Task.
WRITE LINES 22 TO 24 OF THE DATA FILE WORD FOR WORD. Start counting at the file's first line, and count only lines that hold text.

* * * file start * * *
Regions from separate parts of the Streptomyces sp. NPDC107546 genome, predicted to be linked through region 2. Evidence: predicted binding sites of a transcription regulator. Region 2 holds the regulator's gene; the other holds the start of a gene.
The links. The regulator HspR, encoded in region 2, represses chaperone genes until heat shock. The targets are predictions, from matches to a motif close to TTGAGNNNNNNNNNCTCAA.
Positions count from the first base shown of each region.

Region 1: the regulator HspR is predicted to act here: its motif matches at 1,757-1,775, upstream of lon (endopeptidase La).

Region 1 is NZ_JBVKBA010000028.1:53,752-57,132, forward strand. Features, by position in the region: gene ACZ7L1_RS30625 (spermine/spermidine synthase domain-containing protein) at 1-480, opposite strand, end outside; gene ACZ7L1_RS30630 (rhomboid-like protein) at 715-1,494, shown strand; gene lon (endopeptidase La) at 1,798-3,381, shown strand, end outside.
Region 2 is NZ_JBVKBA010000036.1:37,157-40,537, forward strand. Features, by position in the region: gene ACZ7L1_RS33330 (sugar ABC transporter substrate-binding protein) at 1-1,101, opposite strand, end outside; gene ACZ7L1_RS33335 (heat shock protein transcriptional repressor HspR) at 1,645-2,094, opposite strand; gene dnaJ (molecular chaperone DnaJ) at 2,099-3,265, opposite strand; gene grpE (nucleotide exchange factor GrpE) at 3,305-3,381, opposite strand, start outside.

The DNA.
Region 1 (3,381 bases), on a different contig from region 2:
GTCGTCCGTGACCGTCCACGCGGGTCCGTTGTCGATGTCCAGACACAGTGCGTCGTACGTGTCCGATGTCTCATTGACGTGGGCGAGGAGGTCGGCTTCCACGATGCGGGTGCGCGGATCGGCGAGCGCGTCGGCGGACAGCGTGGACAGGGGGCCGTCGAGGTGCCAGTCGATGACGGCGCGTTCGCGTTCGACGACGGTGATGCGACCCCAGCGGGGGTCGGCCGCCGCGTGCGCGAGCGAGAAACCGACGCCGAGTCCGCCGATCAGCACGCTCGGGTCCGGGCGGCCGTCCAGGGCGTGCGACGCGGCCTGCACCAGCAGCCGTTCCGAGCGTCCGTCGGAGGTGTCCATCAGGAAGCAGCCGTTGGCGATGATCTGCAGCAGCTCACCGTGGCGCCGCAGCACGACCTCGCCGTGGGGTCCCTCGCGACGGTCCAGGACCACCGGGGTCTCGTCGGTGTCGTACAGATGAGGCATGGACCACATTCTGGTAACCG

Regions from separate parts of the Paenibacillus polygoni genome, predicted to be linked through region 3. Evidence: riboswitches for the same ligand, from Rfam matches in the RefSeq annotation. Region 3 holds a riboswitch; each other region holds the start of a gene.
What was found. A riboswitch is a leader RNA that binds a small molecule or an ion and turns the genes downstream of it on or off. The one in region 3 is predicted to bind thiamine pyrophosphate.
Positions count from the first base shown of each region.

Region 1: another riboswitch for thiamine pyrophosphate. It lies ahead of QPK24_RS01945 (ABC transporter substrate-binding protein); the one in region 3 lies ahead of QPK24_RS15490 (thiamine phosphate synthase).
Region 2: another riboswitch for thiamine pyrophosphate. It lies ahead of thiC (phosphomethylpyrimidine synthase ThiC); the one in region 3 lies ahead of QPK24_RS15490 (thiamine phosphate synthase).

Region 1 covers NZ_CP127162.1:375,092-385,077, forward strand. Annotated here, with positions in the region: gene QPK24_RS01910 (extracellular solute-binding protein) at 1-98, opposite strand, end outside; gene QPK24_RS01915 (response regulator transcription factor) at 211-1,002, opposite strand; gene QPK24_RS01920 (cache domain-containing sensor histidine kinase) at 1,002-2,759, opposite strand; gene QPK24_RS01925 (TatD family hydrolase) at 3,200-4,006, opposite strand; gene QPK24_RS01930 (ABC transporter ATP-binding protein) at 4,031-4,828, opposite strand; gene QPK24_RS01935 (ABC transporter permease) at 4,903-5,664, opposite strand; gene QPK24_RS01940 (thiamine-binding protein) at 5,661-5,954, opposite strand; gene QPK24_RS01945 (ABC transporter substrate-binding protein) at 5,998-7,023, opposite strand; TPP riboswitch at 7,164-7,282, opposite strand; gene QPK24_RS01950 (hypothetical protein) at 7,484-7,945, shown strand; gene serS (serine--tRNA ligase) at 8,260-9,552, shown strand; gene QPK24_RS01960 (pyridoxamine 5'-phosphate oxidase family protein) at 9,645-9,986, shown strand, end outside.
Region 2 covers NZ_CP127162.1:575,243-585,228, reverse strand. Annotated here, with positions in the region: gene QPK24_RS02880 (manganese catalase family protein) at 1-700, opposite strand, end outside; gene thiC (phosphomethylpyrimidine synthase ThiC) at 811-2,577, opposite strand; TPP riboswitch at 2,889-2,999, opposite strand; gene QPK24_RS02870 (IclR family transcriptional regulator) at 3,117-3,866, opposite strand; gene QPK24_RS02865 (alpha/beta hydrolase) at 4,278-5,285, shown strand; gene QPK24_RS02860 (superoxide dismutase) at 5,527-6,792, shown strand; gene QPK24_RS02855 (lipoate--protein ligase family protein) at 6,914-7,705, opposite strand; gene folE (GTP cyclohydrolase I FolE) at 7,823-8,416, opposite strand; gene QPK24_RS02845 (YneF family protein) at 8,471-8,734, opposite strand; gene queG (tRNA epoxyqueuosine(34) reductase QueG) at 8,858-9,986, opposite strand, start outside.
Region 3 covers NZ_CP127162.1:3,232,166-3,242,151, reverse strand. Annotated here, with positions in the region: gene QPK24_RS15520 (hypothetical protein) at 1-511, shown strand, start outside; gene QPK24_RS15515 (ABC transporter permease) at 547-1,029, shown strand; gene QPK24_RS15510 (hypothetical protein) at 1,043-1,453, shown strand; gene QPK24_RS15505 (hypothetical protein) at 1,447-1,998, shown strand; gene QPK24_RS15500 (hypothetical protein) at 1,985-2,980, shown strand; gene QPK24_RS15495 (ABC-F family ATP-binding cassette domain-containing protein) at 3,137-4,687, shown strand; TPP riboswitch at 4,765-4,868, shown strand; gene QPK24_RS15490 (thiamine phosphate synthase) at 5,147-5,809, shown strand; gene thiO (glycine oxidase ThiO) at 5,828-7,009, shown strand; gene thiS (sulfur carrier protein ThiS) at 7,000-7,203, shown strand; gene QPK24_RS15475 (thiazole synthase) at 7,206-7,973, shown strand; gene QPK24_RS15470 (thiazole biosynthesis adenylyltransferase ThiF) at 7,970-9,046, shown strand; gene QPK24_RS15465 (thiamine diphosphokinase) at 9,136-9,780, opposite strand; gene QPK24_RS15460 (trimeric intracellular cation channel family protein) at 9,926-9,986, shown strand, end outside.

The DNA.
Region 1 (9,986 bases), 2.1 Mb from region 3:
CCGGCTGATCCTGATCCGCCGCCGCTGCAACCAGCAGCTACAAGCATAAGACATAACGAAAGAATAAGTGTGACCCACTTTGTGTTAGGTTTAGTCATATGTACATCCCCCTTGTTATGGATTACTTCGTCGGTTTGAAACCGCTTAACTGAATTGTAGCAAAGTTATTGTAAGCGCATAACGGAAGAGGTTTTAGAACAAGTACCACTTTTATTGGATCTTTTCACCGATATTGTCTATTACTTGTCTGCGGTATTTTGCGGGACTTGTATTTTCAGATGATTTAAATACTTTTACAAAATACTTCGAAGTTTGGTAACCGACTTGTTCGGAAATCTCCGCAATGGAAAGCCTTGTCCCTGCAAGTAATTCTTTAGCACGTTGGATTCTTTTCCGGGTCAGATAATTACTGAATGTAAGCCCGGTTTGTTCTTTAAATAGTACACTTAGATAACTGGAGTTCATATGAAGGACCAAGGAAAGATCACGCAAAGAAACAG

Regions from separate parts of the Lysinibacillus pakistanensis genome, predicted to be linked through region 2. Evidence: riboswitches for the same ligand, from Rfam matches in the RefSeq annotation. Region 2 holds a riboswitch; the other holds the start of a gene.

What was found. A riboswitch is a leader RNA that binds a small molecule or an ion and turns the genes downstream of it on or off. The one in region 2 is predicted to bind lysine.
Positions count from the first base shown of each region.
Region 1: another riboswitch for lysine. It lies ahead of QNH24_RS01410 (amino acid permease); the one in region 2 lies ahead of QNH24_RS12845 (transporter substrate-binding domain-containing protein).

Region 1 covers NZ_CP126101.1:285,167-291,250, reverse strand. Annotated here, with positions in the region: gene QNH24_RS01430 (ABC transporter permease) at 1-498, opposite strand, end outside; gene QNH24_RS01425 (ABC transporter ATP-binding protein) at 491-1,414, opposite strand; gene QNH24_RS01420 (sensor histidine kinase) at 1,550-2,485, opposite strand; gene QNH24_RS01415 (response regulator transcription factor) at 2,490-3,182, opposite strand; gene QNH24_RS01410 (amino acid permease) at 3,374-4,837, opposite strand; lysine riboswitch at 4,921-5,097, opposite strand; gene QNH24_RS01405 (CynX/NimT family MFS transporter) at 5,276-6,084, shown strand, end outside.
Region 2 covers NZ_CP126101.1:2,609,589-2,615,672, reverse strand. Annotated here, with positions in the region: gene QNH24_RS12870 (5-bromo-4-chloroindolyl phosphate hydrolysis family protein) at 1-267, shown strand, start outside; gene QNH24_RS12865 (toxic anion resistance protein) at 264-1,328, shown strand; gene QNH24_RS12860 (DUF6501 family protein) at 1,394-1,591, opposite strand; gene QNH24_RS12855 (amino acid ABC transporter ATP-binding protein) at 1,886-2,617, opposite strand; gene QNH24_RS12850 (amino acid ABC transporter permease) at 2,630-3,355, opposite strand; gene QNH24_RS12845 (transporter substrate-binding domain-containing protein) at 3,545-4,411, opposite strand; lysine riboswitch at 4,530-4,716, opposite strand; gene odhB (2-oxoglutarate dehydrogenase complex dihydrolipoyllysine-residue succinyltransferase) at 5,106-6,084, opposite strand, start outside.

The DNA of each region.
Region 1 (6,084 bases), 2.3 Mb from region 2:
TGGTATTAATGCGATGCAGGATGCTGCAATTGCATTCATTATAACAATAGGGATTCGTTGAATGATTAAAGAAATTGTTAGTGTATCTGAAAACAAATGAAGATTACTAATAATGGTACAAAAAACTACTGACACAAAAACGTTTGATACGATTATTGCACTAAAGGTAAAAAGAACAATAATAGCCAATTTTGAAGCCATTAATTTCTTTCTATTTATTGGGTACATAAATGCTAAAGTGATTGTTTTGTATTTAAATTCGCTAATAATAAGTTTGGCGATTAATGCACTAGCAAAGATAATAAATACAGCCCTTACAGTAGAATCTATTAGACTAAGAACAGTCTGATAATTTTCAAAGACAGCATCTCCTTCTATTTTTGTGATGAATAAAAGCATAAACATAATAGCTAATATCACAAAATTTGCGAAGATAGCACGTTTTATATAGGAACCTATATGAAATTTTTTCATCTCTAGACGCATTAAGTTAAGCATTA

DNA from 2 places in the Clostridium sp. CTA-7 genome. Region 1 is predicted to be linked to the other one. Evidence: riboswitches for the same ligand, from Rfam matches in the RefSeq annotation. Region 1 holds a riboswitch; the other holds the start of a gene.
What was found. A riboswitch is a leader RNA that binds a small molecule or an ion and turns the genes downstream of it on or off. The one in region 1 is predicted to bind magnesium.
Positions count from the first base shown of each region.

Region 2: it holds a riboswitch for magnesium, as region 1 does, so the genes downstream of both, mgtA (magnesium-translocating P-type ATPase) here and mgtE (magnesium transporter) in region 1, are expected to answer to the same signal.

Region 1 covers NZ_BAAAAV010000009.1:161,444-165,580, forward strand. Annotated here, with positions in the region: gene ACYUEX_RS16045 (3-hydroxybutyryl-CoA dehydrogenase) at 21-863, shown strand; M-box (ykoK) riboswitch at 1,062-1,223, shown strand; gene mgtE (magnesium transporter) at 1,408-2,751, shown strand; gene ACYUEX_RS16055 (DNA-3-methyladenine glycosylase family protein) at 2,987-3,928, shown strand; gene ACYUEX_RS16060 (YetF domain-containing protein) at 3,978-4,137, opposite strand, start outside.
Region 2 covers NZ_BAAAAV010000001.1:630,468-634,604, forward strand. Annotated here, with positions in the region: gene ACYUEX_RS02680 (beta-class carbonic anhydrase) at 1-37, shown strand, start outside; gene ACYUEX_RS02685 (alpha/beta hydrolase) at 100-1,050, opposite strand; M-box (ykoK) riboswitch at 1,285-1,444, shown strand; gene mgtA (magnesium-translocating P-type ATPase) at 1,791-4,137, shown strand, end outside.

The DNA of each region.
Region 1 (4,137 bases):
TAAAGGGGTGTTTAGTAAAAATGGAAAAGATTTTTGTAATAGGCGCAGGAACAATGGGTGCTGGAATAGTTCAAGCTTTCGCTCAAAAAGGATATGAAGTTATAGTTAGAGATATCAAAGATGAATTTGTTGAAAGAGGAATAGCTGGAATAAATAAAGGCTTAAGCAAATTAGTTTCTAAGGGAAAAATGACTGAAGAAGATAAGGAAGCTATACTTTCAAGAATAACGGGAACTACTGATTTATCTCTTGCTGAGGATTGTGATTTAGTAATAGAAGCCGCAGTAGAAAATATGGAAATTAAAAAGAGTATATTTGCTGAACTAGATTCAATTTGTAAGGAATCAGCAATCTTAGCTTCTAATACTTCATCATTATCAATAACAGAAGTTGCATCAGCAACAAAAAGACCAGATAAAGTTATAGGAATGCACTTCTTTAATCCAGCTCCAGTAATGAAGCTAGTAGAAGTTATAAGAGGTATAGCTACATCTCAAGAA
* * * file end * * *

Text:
What was found. A riboswitch is a leader RNA that binds a small molecule or an ion and turns the genes downstream of it on or off. The one in region 2 is predicted to bind lysine.
Positions count from the first base shown of each region.
Region 1: another riboswitch for lysine. It lies ahead of QNH24_RS01410 (amino acid permease); the one in region 2 lies ahead of QNH24_RS12845 (transporter substrate-binding domain-containing protein).